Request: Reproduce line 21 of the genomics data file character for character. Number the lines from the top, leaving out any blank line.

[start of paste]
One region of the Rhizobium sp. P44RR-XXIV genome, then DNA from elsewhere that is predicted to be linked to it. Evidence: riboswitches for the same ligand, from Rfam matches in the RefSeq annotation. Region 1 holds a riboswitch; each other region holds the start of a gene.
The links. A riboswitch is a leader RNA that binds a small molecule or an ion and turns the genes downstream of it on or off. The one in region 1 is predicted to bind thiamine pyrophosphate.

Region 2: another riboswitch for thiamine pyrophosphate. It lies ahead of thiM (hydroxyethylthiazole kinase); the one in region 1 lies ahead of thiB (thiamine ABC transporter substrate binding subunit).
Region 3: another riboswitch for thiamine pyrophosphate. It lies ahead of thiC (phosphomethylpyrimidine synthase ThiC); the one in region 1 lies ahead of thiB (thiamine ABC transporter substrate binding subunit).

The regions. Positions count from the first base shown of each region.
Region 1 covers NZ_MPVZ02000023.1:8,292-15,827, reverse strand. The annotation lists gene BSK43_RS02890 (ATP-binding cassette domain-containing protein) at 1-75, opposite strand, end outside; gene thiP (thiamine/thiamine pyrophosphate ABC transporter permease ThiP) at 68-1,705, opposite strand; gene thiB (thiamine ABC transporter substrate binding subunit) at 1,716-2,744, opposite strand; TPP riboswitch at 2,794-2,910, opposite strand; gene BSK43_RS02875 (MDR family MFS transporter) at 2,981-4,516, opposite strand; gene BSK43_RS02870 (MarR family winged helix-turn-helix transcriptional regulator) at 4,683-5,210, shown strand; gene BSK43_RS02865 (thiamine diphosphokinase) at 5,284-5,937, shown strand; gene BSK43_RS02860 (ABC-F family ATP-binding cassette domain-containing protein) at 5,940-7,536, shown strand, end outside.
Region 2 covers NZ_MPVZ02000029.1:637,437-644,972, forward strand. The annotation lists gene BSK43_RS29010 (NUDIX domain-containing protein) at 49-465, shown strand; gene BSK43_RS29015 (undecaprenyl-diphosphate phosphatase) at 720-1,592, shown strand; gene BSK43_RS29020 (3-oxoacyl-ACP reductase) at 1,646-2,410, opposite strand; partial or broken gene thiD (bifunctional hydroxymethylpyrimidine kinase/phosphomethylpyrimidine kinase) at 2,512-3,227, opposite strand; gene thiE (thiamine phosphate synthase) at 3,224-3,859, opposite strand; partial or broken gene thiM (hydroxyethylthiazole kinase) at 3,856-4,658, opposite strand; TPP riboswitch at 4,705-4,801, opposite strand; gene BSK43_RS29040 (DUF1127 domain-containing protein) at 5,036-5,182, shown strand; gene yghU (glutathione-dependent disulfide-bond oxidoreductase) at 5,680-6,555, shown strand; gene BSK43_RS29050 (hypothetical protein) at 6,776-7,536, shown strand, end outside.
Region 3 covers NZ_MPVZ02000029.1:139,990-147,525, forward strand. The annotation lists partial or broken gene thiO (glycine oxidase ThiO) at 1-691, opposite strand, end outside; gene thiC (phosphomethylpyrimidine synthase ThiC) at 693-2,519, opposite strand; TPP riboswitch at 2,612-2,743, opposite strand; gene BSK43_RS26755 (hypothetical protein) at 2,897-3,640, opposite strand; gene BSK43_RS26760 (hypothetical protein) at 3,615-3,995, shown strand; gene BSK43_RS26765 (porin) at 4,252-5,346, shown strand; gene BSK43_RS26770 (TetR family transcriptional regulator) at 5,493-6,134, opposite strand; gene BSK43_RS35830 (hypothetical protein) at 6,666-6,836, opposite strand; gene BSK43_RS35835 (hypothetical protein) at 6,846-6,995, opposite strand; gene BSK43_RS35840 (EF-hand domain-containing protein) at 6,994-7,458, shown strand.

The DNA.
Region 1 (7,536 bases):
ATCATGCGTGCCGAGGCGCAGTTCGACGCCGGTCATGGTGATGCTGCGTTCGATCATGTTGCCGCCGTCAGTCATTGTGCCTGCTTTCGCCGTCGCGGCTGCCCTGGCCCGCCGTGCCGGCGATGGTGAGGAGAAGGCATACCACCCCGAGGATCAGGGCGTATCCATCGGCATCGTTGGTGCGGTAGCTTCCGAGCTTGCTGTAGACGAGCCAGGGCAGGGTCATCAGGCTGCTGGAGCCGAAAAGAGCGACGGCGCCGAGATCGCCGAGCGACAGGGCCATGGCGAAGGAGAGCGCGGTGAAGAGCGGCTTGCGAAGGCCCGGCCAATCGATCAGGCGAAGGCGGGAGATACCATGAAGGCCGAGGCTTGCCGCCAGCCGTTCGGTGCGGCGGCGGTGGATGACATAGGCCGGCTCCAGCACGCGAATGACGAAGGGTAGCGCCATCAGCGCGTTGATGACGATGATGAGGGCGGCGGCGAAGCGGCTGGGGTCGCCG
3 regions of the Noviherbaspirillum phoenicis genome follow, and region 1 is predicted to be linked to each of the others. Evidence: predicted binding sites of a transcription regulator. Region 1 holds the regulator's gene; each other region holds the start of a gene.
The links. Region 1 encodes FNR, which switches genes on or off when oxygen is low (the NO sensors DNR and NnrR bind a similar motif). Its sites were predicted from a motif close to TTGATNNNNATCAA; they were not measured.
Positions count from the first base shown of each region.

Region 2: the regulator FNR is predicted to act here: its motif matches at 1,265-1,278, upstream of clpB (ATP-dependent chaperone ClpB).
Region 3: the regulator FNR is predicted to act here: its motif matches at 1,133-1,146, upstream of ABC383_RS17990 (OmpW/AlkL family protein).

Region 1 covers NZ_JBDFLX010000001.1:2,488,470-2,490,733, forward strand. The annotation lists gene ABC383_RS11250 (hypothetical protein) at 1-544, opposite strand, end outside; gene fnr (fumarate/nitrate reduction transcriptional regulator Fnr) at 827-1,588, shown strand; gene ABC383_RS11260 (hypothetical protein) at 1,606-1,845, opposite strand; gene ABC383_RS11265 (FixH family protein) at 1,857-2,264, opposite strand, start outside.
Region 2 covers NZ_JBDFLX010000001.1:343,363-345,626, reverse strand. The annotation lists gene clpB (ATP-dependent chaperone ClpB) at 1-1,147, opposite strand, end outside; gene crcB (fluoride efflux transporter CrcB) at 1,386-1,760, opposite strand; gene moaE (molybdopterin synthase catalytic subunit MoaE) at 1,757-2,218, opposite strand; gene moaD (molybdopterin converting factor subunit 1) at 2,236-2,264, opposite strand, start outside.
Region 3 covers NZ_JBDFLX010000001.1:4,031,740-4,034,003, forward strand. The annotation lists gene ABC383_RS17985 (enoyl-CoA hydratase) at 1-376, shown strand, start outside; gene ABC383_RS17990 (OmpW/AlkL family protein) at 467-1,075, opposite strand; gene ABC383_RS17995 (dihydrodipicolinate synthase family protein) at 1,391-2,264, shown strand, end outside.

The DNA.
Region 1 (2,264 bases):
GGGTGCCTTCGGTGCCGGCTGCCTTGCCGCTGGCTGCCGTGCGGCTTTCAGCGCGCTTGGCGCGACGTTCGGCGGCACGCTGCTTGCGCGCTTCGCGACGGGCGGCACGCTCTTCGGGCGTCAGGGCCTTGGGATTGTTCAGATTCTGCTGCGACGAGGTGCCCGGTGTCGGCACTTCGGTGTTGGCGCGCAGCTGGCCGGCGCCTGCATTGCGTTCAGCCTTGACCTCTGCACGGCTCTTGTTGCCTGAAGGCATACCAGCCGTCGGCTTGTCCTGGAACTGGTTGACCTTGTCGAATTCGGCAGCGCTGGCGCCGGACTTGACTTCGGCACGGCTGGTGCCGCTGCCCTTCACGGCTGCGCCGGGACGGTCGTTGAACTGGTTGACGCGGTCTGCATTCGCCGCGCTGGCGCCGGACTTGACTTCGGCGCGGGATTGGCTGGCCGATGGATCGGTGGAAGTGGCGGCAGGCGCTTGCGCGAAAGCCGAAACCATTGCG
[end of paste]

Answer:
Region 1 (2,264 bases):